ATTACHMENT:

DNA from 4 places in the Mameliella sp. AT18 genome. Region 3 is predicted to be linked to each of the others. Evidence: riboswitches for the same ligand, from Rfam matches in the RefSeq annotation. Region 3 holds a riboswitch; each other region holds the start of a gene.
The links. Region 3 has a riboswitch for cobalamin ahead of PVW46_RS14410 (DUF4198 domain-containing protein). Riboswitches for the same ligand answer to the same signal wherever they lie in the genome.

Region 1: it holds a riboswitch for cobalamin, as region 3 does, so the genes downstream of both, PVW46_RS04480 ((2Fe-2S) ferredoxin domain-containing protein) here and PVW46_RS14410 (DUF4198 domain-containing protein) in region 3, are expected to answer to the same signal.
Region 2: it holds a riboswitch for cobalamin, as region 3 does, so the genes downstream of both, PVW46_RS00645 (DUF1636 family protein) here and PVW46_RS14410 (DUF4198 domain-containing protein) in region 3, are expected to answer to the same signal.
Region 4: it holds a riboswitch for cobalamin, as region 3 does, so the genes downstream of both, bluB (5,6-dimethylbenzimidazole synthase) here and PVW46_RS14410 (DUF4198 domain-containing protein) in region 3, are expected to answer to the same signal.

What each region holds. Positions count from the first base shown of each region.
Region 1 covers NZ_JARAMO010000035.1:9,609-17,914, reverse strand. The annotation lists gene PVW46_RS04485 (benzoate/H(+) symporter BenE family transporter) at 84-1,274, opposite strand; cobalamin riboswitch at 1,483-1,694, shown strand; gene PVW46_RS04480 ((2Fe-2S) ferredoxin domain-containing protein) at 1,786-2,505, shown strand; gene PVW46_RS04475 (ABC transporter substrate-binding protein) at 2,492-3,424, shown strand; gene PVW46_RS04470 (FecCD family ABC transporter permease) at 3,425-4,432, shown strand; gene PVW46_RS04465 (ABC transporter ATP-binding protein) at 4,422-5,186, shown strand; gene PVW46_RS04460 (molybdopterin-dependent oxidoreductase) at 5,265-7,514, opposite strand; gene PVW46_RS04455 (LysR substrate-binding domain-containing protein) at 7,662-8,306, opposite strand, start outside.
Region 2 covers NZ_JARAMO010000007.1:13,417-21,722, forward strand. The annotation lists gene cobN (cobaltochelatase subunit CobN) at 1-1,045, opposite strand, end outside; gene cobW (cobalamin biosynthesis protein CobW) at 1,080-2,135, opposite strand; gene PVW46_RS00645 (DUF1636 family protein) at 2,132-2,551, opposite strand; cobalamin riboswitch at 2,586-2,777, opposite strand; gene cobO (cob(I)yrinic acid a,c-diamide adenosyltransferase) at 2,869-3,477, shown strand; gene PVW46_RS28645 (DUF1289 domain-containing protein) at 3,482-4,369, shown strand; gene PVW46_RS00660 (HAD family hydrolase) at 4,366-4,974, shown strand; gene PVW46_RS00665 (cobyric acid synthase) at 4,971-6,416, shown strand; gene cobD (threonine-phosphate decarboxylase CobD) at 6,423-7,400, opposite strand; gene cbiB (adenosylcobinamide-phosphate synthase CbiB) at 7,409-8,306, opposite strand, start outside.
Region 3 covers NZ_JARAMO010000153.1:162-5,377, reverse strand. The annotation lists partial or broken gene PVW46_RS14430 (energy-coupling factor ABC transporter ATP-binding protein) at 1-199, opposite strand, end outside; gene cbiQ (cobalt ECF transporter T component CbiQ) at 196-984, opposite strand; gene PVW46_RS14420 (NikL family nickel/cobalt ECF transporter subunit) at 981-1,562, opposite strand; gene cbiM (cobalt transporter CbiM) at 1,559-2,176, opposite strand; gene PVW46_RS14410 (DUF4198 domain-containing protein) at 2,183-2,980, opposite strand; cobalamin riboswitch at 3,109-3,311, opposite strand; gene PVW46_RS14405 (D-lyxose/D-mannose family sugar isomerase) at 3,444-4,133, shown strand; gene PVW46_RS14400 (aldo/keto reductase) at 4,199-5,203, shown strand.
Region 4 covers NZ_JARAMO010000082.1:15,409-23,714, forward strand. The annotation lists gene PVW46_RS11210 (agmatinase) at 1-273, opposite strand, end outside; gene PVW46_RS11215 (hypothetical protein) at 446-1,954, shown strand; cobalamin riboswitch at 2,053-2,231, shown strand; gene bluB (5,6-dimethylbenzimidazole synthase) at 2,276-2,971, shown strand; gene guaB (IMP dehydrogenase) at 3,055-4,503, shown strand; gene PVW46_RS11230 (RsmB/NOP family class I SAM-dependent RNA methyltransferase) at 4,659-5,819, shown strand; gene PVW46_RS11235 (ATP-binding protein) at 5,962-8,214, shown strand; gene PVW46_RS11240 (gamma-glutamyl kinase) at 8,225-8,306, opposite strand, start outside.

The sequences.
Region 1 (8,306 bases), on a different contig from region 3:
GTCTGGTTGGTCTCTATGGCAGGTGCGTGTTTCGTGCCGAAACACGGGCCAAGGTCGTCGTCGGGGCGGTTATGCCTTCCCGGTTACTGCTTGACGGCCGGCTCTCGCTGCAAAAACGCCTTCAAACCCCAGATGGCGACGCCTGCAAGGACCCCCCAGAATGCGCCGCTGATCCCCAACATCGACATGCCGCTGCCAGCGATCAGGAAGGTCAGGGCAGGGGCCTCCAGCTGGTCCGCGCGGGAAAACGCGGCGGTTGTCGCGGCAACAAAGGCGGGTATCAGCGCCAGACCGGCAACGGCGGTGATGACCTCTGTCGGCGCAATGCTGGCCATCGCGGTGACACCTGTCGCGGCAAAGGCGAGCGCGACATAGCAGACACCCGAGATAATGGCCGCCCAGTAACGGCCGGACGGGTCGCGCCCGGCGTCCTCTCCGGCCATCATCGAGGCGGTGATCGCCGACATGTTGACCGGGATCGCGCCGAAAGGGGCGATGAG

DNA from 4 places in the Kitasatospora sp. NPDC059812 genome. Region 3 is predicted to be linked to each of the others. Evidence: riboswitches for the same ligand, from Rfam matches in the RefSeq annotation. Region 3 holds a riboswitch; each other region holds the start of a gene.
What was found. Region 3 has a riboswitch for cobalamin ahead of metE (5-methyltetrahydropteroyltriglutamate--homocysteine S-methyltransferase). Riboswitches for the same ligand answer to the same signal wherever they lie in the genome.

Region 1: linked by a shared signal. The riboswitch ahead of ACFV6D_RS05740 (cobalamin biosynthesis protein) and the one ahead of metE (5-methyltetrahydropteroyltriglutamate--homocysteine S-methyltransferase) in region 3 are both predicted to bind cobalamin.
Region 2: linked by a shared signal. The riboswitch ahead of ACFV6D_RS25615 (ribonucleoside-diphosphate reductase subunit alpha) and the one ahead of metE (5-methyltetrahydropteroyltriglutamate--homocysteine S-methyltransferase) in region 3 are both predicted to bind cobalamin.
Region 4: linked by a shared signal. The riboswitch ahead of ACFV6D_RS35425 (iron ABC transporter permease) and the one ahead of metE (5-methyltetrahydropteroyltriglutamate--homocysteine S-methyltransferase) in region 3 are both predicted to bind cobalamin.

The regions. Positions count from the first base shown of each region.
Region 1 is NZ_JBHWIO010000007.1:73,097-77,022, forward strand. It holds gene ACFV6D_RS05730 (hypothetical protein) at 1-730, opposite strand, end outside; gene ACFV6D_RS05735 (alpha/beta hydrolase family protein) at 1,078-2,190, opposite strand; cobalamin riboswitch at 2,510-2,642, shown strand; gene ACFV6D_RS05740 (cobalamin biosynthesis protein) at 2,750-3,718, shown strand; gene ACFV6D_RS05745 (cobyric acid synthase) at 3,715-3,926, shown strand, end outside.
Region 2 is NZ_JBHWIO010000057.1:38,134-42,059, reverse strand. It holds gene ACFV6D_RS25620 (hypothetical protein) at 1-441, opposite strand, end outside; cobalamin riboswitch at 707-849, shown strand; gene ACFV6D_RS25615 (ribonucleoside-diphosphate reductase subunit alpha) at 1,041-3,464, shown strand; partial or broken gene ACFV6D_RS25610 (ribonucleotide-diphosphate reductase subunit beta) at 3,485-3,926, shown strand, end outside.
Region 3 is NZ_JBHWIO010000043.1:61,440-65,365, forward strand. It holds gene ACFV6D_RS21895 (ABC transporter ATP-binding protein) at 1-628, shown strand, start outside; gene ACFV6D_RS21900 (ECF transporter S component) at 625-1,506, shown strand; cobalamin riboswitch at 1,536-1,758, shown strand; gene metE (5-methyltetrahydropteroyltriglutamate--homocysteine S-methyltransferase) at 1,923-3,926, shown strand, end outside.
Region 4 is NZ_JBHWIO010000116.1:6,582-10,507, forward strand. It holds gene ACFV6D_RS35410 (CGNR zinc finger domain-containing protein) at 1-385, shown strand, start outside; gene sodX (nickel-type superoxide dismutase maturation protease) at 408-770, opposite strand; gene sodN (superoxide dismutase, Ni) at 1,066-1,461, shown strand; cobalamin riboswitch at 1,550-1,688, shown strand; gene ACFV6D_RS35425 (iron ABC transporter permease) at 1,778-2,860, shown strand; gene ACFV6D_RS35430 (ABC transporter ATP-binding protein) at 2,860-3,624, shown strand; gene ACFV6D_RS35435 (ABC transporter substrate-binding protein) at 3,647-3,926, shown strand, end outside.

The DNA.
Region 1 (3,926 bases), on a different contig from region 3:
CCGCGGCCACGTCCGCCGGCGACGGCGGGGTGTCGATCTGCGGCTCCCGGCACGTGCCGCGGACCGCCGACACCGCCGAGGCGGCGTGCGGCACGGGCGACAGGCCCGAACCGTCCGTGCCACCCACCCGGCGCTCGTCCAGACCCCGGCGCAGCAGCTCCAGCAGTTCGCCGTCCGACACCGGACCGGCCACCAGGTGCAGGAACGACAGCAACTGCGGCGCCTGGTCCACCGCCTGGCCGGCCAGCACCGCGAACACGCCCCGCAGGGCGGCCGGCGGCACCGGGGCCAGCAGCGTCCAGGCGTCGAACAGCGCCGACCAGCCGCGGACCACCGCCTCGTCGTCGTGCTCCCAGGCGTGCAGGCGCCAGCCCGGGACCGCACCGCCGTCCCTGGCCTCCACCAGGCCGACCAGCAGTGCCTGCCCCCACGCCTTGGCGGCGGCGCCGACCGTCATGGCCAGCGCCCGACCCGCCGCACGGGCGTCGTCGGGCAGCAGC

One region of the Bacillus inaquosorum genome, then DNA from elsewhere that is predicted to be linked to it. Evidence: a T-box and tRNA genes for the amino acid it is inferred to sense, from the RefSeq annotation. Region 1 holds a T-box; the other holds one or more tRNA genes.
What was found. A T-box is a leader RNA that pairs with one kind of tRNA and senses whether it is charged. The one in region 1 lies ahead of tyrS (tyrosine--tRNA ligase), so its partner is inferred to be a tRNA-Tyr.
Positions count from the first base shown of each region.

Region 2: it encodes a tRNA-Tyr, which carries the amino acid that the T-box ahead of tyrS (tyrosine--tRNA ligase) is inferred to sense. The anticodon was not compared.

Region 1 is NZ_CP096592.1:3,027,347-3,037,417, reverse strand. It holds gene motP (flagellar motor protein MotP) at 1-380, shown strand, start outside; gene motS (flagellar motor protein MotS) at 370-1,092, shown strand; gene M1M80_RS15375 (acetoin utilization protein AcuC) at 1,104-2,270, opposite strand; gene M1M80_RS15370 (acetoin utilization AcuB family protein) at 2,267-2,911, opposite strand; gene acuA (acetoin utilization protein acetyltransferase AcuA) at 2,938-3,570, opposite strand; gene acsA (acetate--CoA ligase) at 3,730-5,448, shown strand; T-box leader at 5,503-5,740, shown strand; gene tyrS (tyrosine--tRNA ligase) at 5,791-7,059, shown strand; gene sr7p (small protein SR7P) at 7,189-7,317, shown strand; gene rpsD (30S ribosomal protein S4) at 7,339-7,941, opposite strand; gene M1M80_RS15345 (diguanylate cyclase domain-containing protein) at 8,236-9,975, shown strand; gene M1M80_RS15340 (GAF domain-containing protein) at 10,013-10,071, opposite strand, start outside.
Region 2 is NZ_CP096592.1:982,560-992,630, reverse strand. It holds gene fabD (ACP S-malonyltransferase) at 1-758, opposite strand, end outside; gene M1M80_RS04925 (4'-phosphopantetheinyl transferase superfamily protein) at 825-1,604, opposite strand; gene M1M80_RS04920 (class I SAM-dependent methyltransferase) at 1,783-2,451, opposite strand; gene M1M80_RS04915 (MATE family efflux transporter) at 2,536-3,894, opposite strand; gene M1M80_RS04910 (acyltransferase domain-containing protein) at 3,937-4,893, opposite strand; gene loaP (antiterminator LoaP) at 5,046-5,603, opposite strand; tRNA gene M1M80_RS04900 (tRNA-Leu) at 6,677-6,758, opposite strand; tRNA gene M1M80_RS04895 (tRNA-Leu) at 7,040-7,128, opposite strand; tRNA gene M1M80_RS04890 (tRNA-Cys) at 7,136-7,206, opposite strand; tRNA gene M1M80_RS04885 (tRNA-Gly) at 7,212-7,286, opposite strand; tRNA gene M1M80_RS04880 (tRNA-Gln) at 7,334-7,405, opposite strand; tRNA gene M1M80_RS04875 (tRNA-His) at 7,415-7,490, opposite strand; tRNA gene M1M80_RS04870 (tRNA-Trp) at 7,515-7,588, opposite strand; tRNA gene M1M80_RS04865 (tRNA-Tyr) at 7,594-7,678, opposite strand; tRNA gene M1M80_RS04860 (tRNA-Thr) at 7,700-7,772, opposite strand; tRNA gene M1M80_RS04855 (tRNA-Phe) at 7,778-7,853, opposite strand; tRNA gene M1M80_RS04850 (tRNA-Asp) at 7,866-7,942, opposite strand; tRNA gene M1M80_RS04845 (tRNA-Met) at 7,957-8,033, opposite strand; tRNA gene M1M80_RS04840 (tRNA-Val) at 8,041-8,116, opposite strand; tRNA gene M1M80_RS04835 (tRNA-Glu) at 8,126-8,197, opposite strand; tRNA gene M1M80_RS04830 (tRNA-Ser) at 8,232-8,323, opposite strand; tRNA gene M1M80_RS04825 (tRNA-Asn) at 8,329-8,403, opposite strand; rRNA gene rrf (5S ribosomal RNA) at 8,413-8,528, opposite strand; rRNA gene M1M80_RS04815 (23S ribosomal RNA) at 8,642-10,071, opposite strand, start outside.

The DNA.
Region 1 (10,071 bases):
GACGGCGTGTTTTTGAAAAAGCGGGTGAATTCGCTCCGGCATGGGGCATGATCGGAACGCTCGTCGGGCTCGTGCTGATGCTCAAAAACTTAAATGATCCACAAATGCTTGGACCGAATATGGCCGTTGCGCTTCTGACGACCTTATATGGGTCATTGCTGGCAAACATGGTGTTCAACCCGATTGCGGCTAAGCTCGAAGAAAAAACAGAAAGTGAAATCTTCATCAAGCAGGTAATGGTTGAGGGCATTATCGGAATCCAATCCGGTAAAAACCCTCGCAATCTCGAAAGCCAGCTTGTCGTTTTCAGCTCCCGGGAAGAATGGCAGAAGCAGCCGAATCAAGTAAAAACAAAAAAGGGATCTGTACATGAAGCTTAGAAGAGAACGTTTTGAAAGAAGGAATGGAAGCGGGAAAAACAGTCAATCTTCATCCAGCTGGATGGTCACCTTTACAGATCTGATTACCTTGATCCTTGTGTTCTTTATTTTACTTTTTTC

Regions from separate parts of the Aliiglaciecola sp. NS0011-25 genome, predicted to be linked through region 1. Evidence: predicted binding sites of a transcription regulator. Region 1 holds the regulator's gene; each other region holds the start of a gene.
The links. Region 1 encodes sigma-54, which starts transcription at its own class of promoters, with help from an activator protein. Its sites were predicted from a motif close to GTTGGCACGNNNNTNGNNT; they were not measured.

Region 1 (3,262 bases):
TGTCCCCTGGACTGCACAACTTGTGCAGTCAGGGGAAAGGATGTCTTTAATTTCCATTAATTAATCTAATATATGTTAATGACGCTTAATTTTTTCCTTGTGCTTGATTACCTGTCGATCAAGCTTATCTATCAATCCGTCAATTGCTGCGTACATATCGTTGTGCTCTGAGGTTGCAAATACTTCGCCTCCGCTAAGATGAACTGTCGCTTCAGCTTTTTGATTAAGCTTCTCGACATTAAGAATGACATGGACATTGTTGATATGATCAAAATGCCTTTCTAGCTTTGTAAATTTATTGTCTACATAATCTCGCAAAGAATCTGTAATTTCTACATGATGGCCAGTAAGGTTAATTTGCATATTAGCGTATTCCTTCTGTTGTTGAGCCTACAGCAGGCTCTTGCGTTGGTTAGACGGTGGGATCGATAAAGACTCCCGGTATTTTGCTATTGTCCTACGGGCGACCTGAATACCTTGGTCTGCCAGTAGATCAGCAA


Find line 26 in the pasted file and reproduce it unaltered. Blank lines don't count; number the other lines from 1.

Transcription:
CCGCGGCCACGTCCGCCGGCGACGGCGGGGTGTCGATCTGCGGCTCCCGGCACGTGCCGCGGACCGCCGACACCGCCGAGGCGGCGTGCGGCACGGGCGACAGGCCCGAACCGTCCGTGCCACCCACCCGGCGCTCGTCCAGACCCCGGCGCAGCAGCTCCAGCAGTTCGCCGTCCGACACCGGACCGGCCACCAGGTGCAGGAACGACAGCAACTGCGGCGCCTGGTCCACCGCCTGGCCGGCCAGCACCGCGAACACGCCCCGCAGGGCGGCCGGCGGCACCGGGGCCAGCAGCGTCCAGGCGTCGAACAGCGCCGACCAGCCGCGGACCACCGCCTCGTCGTCGTGCTCCCAGGCGTGCAGGCGCCAGCCCGGGACCGCACCGCCGTCCCTGGCCTCCACCAGGCCGACCAGCAGTGCCTGCCCCCACGCCTTGGCGGCGGCGCCGACCGTCATGGCCAGCGCCCGACCCGCCGCACGGGCGTCGTCGGGCAGCAGC